If all goes as planned at the US Department of Agriculture (USDA), well-orchestrated budget cuts won't interfere with boosting farm exports. Part of the reason for optimism is that Secretary of Agriculture John Block and President Reagan's special trade representative, Bill Brock, are in Europe trying to reduce trade barriers affecting US exports. They hope to persuade the European Community to lower tariffs and lower its subsidies for products that compete with US exports. Such foreign action would help the US farmer -- and therefore the US economy as a whole -- without any cost to American taxpayers.
On the home front, the USDA seems determined to tackle the problem of transportation bottlenecks. Recalling the snarls that caused long delays and added cost to grain shipments during the 1973 surge in US agricultural exports, Deputy Secretary of Agriculture Richard Lyng said recently, "The increasing demand for our exports will involve new strains on the transportation system."
"Roads, bridges, interior waterways, railroads, terminals, docks, and harbors will all need attention if we are to be able to keep up with the demand for our farm products," he warned.
With world grain stockpiles at their lowest levels since 1976, overseas demand for US supplies is expected to set new records this year, well above the record $40.5 billion in agricultural exports last year. Increasing demand is expected whether or not the Soviet Union decides to forget the snub of the 16 -month grain embargo ended by President Reagan last month.
The Soviets may return to buying grain directly from the United States, and US officials are busy giving the Soviets every encouragement to return to the fold. But even if the Soviets divert long-term purchasing contracts to other countries, such as Argentina, Australia, and Canada (which announced May 25 a five-year, $5 billion grain sale agreement with the USSR), American farmers and exporters should benefit indirectly. This seems inevitable because American farmers now supply 84 percent of world soybean exports, 71 percent of world coarse grain exports, and 43 percent of world wheat exports.
The virtual certainty of a steady rise in overseas demand for US farm products has become a key factor in USDA planning. "The present administration is well aware," according to Mr. Lyng, "that transportation needs for the late ' 80s and into the '90s must be anticipated in advance."
One early budget-cutting move has shelved Carter administration plans to enlarge Lock and Dam 26 on the Mississippi River at Alton, Ill., above St. Louis. In the past, limited lock capacity at this point has caused long delays for grain-laden barges headed for the major export elevators on the Gulf Coast.Barge operators are bitter about any delay in removing the Lock and Dam 26 bottleneck and bitter about new user charges on the nation's waterways.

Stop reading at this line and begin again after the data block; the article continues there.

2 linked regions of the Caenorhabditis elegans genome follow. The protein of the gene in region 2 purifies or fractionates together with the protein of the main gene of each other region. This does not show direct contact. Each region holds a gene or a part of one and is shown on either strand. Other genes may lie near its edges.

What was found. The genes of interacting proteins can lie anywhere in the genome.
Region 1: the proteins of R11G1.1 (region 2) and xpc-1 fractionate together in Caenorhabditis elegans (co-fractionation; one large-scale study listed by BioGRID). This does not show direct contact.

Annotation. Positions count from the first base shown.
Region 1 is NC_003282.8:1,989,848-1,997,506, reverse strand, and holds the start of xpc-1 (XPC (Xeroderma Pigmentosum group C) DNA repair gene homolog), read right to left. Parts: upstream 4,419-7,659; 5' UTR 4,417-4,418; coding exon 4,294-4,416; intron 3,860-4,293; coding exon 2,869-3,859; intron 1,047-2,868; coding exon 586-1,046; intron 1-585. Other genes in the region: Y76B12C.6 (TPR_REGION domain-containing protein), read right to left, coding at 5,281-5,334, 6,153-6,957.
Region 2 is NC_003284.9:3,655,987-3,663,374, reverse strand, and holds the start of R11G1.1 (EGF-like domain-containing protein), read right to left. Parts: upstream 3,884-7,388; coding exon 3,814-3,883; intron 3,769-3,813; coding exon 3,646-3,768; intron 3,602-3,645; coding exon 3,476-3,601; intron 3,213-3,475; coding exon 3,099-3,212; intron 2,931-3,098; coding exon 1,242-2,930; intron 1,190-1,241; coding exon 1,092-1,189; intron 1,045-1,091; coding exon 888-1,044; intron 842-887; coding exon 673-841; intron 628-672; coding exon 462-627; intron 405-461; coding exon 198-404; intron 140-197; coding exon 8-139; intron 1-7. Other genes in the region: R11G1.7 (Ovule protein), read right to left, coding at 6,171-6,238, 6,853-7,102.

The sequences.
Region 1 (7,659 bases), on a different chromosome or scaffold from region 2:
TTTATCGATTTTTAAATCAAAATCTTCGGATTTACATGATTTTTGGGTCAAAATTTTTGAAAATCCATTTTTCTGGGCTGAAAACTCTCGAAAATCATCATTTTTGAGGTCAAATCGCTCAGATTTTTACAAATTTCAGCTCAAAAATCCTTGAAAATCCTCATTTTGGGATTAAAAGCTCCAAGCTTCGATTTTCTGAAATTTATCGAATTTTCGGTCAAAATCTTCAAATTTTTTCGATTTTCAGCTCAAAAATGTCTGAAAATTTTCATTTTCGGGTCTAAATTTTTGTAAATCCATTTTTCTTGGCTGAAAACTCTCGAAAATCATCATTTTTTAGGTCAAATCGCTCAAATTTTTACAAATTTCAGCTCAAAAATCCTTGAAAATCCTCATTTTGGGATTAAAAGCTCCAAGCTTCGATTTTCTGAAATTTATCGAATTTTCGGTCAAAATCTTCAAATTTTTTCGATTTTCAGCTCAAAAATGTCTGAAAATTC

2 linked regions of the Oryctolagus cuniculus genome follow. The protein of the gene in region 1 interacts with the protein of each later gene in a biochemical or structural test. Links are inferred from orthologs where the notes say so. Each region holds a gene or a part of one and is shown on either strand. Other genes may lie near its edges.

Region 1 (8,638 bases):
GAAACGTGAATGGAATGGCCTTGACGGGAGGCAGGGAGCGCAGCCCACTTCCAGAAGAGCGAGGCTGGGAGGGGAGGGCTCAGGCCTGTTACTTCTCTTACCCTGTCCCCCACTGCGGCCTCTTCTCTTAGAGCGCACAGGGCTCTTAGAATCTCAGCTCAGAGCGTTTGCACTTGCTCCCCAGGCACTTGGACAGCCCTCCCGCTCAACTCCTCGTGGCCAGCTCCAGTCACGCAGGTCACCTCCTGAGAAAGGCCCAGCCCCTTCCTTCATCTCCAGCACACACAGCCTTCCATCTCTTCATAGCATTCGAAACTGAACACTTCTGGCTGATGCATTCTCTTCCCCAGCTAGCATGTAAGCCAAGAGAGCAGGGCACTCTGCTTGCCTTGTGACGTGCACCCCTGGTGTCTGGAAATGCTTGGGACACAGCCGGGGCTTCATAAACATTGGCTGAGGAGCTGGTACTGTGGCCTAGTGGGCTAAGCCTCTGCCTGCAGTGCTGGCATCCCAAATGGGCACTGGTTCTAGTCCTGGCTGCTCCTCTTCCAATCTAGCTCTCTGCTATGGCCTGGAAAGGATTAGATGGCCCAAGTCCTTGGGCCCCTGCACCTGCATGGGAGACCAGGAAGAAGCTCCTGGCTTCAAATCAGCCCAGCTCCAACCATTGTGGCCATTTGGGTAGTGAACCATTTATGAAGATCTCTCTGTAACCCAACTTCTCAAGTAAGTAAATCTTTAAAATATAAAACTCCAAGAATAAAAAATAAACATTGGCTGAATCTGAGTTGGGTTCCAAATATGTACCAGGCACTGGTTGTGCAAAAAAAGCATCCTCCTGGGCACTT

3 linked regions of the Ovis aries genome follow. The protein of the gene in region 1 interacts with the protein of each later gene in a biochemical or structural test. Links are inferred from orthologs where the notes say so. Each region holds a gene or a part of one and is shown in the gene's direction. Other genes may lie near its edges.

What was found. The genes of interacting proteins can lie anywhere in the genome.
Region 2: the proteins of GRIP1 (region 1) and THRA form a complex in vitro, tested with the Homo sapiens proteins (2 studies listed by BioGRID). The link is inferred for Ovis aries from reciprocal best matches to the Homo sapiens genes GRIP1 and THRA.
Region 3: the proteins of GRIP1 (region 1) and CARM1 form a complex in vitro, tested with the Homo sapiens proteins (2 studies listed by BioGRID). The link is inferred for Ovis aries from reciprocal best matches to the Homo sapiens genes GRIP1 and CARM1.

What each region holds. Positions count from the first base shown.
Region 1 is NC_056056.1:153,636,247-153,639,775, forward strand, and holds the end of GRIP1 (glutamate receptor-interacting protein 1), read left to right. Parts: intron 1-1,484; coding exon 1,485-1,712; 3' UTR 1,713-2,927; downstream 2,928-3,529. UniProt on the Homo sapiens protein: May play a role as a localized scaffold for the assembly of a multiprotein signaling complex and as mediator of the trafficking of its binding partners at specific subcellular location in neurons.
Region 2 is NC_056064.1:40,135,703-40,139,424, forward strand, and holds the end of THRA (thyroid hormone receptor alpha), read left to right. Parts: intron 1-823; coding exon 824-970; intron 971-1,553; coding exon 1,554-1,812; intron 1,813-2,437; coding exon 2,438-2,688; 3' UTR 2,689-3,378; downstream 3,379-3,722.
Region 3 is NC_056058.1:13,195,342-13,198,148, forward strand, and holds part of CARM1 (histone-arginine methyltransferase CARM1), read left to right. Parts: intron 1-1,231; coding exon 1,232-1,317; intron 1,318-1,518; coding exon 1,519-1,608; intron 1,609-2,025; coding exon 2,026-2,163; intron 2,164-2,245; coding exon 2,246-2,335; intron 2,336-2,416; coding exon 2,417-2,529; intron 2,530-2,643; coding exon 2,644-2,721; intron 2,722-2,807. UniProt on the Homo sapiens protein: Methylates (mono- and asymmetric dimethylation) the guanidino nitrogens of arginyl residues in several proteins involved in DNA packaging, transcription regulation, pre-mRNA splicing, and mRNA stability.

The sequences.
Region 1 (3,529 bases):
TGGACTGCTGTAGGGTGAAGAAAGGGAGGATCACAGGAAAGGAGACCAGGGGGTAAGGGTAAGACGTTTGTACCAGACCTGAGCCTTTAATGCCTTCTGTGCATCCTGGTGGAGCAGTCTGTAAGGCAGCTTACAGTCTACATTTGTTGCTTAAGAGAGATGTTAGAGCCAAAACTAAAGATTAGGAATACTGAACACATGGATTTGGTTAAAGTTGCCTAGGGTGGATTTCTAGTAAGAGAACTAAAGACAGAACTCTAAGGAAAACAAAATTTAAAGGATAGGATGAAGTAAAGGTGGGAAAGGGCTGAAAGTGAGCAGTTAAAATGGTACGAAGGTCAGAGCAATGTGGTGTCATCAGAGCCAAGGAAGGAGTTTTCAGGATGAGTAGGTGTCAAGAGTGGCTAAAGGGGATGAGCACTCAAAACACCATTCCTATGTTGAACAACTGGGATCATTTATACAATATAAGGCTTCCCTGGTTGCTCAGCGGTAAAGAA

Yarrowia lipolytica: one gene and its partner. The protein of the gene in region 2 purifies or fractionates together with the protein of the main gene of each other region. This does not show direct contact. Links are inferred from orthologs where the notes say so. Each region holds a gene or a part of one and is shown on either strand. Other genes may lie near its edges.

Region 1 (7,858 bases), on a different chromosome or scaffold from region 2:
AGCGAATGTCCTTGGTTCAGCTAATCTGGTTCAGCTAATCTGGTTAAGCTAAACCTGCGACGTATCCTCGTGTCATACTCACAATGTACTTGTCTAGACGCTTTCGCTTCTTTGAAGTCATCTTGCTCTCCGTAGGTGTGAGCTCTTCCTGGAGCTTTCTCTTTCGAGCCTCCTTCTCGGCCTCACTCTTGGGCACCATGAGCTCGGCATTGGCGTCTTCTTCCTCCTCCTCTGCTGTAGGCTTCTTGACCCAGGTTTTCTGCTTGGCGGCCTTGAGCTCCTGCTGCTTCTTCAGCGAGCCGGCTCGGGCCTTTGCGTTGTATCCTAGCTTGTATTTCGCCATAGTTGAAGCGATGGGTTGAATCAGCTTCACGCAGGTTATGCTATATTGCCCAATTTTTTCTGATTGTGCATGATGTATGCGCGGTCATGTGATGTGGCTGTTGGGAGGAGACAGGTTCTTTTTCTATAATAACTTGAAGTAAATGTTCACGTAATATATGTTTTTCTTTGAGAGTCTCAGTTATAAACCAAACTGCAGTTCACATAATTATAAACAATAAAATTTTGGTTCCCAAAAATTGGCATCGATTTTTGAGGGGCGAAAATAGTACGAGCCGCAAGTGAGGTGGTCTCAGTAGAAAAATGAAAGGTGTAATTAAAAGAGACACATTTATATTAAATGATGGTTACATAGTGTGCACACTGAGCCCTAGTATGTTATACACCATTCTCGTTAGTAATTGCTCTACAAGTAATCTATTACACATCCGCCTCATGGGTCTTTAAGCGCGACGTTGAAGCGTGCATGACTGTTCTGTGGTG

But such worries are not shared by James V. Springrose, president of Transportation Logistics Inc. and a former transportation expert with Cargill, the giant Minneapolis grain trading company.
Mr. Springrose notes that American farmers, shippers, and exporters all have learned important lessons since 1973.
Credited in the agribusiness community with inventing the concept of the 100 -car "unit train," Springrose says great efficiencies have grown out of the use of railroad unit trains loaded in a few hours at one elevator in the Midwest and then run nonstop to a single export elevator.
One sign of the change is obvious to farmers who have worried every year since 1973 about a shortage of railroad hopper cars. This year, long lines of giant hopper cars are sidetracked.
The unit-train concept, now well established on routes to all parts of the country, says Springrose, "has given us a proven capacity to ship substantially more grain than in the past."
New efficiencies on the railroads have forced new efficiencies throughout the grain-handling industry. Faced with stiffer competition on rates and delivery times, says Springrose, "the barge operators have found ways to operate more efficiently." And he adds that "the grain-handling facilities at port locations are considerably improved, both in terms of elevator space and handling capacity." Even several tragic export grain elevator explosions have added to export capacity by forcing modernization of facilities.
Increasing development of Pacific coast ports supplied by new unit trains running from Minnesota and the Dakotas also has helped remove bottlenecks by reducing pressure on Gulf Coast ports, says Springrose.